So, I’ve recently started teaching undergrads. I’m having an enormous amount of fun – come on, my job is to sit in a room with smart people and have arguments about history – but also doing a lot of work, going back to material I haven’t covered in years and being forced to rethink some key questions in early modern history. This can be a particularly useful experience for a Ph.D student, since we easily get stuck thinking about really specialised corners of history and lose sight of bigger issues.
This is all by way of explaining why, late in the evening, I found myself ransacking the shelves of my college library for work on the art of the Dutch Golden Age. While doing so – and maybe with last week’s viewing of the 2003 BBC series on the Cambridge Spies fresh in my mind – I spotted an old copy of Anthony Blunt’s Artistic Theory in Italy, 1450-1600. Blunt, of course, was a gifted fellow of Cambridge’s Trinity College, and one of a group of men who rose to high places in British society in the mid-century while constantly feeding information to Moscow as Soviet spies.
Blunt published Artistic Theory in Italy in 1940, the same year he joined MI5. Flicking through it (blame the heady mix of curiosity and procrastination that defines the graduate student), I came across this acknowledgement, in which Blunt thanks Guy Burgess – another of the Cambridge spies and the man Blunt claimed had recruited him to Soviet service – for “the stimulus of constant discussion and suggestions on all the more basic points at issue”.
Blunt’s memoirs, held in the British Library for 26 years after his death in 1983, described this very quality which had drawn him to Burgess: “He could be perverse both in argument and in behaviour, but in the former he would wriggle back to sense and in the latter he would apologise in such an engaging manner that it was difficult to be angry for long.” This letter recommending him for a position at the BBC, and this testimonial by his Cambridge tutor give some indication of the attractive, infuriating figure Burgess could be. And, to be fair, it’s difficult to dislike a character who managed to get the Telegraph’s back up about his BBC expenses nearly half a century after his death.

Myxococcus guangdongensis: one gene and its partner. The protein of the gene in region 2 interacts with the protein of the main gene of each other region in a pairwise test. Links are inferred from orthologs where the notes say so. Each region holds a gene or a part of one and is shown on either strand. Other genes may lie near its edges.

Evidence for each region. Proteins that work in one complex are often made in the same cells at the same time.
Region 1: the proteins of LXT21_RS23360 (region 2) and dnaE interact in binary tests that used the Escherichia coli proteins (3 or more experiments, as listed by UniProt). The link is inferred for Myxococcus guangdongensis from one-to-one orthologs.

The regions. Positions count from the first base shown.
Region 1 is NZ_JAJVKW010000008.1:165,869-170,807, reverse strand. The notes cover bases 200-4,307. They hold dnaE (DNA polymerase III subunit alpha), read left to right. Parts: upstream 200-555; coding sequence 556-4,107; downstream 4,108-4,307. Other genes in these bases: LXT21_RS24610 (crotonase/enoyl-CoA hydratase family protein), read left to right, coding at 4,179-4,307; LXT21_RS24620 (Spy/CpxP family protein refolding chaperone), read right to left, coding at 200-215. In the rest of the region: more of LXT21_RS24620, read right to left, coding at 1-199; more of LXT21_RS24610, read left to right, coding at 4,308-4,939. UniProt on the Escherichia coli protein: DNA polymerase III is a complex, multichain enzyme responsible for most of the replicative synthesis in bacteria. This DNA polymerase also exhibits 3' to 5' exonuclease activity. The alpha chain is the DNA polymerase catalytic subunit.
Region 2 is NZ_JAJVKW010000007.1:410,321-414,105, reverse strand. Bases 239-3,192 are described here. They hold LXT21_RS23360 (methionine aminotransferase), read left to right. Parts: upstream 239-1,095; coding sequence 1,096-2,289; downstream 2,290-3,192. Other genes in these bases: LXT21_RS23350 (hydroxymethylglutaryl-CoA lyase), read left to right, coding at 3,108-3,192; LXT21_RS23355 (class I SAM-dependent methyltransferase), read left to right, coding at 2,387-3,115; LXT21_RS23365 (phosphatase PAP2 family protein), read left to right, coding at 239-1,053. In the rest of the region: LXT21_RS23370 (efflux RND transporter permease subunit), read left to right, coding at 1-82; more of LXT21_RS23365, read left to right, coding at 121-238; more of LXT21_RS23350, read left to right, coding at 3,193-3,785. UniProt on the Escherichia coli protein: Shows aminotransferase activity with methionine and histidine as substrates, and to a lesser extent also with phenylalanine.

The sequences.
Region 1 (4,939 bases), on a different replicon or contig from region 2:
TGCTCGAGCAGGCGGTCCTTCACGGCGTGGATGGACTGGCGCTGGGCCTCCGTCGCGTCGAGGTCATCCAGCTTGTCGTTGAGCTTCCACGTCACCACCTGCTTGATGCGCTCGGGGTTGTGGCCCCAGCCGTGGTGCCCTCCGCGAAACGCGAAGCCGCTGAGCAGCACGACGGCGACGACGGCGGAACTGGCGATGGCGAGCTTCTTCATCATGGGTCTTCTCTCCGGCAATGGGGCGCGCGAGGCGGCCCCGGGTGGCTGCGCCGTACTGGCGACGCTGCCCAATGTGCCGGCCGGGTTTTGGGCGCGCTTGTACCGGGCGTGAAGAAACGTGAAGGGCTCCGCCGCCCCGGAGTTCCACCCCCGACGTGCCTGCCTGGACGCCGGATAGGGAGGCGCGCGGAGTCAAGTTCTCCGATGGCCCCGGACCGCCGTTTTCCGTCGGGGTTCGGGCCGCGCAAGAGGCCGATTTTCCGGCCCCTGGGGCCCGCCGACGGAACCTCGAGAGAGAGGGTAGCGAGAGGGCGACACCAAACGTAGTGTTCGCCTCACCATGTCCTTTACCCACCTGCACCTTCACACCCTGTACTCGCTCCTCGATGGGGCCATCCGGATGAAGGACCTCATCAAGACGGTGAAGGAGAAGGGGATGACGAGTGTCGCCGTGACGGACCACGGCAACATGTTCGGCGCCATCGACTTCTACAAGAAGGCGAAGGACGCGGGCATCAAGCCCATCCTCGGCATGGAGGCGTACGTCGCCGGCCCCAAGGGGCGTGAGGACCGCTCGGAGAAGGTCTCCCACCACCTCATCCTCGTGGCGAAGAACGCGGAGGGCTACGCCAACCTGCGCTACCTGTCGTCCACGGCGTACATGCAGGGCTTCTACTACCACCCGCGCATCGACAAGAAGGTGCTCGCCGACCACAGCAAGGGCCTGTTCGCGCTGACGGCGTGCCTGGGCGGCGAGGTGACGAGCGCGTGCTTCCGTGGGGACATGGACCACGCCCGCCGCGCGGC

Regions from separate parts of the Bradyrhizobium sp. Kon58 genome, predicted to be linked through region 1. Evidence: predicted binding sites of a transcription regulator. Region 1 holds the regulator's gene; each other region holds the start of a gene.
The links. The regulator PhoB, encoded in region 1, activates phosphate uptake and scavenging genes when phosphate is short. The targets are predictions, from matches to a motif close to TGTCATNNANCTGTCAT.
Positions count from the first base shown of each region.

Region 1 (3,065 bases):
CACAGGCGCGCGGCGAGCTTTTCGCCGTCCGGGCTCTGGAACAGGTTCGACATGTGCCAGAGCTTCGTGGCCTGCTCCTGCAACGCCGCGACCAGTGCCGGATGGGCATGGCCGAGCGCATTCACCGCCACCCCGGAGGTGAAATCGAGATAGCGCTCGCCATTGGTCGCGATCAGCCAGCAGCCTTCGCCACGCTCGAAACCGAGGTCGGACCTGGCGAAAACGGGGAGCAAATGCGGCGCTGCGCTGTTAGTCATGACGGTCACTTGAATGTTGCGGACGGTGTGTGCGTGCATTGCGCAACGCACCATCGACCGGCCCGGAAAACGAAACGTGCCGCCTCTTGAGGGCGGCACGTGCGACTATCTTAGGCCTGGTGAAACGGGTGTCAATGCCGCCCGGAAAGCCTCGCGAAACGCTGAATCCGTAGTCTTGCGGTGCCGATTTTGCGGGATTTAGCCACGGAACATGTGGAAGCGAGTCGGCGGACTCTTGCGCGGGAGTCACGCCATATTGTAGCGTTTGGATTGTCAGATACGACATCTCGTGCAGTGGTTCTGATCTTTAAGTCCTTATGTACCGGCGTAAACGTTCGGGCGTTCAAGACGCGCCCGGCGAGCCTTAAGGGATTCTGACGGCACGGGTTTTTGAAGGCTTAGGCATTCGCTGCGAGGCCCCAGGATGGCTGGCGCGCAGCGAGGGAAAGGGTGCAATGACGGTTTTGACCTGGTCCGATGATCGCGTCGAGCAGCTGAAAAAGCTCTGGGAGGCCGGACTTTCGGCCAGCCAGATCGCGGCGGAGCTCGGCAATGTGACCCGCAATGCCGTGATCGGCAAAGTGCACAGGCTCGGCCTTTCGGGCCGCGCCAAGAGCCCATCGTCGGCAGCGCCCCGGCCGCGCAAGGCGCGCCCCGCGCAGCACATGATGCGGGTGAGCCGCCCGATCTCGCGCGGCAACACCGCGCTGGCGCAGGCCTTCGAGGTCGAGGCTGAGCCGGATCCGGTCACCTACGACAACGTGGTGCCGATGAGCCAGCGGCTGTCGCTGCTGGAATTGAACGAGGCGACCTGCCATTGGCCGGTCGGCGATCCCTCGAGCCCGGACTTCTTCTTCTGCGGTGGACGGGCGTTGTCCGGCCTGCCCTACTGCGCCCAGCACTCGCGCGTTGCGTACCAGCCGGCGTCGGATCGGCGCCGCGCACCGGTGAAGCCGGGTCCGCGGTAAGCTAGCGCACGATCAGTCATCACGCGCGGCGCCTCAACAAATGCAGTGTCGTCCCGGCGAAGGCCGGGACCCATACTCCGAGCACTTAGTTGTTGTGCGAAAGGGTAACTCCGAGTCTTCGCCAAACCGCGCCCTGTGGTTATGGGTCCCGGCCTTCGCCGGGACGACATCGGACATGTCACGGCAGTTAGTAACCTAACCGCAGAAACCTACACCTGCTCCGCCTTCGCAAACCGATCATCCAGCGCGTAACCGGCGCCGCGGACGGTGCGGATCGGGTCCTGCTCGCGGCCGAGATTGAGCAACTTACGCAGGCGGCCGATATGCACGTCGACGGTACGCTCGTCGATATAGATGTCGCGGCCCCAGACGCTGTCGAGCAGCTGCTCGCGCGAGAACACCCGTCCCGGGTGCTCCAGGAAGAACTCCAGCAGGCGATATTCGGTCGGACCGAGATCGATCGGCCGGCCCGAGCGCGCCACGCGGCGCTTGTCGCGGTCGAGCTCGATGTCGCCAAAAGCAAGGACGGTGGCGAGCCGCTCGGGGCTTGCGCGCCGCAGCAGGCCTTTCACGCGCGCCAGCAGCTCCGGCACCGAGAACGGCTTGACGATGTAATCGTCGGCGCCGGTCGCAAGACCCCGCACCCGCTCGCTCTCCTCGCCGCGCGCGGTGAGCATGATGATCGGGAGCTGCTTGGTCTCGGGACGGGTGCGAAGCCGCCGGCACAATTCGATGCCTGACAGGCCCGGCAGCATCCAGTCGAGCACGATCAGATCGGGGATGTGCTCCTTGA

The thing that really got me about this bit in the preface, though, is that I wasn’t reading the 1940 edition. The book I’d found was a much later edition, printed in 1978. While he had been named to the FBI by Michael Straight in the mid-60s, and subsequently confessed to MI5, Blunt himself wasn’t unmasked publicly until 1979, when Margaret Thatcher named him in Parliament. When Artistic Theory was reprinted this time, Burgess was fifteen years dead, and remembered for his defection to Moscow in 1951. But Blunt, a year before his exposure as the ‘Fourth Man’, was still thanking his old friend for those perverse arguments and engaging apologies.
There’s something about the survival of this acknowledgement that stopped me in my tracks and made me want to share it. I’m resisting pinning a moral to the end of this; I don’t know that there is one. But maybe it stands for those moments we get in research when the past disentangles itself from the abstract and becomes, for a moment, something personal.